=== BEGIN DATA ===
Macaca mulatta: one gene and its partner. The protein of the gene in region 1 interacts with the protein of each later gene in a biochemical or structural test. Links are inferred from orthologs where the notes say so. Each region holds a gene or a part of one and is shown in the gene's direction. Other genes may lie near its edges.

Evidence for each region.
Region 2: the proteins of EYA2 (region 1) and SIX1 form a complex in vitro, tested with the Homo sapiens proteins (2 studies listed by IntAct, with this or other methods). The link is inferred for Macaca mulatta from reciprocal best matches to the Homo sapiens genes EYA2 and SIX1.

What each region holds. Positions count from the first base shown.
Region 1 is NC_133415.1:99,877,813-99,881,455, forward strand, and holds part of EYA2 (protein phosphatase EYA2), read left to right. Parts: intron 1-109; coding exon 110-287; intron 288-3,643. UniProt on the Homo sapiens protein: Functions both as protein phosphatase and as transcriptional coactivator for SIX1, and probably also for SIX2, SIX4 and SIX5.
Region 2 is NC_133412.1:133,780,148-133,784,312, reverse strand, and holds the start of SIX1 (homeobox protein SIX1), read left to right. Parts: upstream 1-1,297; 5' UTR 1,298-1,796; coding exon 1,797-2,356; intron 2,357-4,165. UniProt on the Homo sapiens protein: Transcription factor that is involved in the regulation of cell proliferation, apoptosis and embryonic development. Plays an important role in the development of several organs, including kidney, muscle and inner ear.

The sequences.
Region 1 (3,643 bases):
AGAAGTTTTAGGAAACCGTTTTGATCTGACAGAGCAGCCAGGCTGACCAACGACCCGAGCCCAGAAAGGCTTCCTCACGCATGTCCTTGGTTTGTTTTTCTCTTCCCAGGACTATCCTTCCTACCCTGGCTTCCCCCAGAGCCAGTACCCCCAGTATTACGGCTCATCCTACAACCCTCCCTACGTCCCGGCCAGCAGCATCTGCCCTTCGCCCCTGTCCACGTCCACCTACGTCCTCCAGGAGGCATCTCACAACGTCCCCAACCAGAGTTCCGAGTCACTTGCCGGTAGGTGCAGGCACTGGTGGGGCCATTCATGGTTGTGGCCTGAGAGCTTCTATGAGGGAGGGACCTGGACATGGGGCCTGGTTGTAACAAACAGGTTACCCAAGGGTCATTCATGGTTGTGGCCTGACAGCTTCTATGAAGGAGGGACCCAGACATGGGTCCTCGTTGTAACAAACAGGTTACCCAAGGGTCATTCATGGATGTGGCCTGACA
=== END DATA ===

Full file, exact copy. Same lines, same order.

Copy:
Macaca mulatta: one gene and its partner. The protein of the gene in region 1 interacts with the protein of each later gene in a biochemical or structural test. Links are inferred from orthologs where the notes say so. Each region holds a gene or a part of one and is shown in the gene's direction. Other genes may lie near its edges.

Evidence for each region.
Region 2: the proteins of EYA2 (region 1) and SIX1 form a complex in vitro, tested with the Homo sapiens proteins (2 studies listed by IntAct, with this or other methods). The link is inferred for Macaca mulatta from reciprocal best matches to the Homo sapiens genes EYA2 and SIX1.

What each region holds. Positions count from the first base shown.
Region 1 is NC_133415.1:99,877,813-99,881,455, forward strand, and holds part of EYA2 (protein phosphatase EYA2), read left to right. Parts: intron 1-109; coding exon 110-287; intron 288-3,643. UniProt on the Homo sapiens protein: Functions both as protein phosphatase and as transcriptional coactivator for SIX1, and probably also for SIX2, SIX4 and SIX5.
Region 2 is NC_133412.1:133,780,148-133,784,312, reverse strand, and holds the start of SIX1 (homeobox protein SIX1), read left to right. Parts: upstream 1-1,297; 5' UTR 1,298-1,796; coding exon 1,797-2,356; intron 2,357-4,165. UniProt on the Homo sapiens protein: Transcription factor that is involved in the regulation of cell proliferation, apoptosis and embryonic development. Plays an important role in the development of several organs, including kidney, muscle and inner ear.

The sequences.
Region 1 (3,643 bases):
AGAAGTTTTAGGAAACCGTTTTGATCTGACAGAGCAGCCAGGCTGACCAACGACCCGAGCCCAGAAAGGCTTCCTCACGCATGTCCTTGGTTTGTTTTTCTCTTCCCAGGACTATCCTTCCTACCCTGGCTTCCCCCAGAGCCAGTACCCCCAGTATTACGGCTCATCCTACAACCCTCCCTACGTCCCGGCCAGCAGCATCTGCCCTTCGCCCCTGTCCACGTCCACCTACGTCCTCCAGGAGGCATCTCACAACGTCCCCAACCAGAGTTCCGAGTCACTTGCCGGTAGGTGCAGGCACTGGTGGGGCCATTCATGGTTGTGGCCTGAGAGCTTCTATGAGGGAGGGACCTGGACATGGGGCCTGGTTGTAACAAACAGGTTACCCAAGGGTCATTCATGGTTGTGGCCTGACAGCTTCTATGAAGGAGGGACCCAGACATGGGTCCTCGTTGTAACAAACAGGTTACCCAAGGGTCATTCATGGATGTGGCCTGACA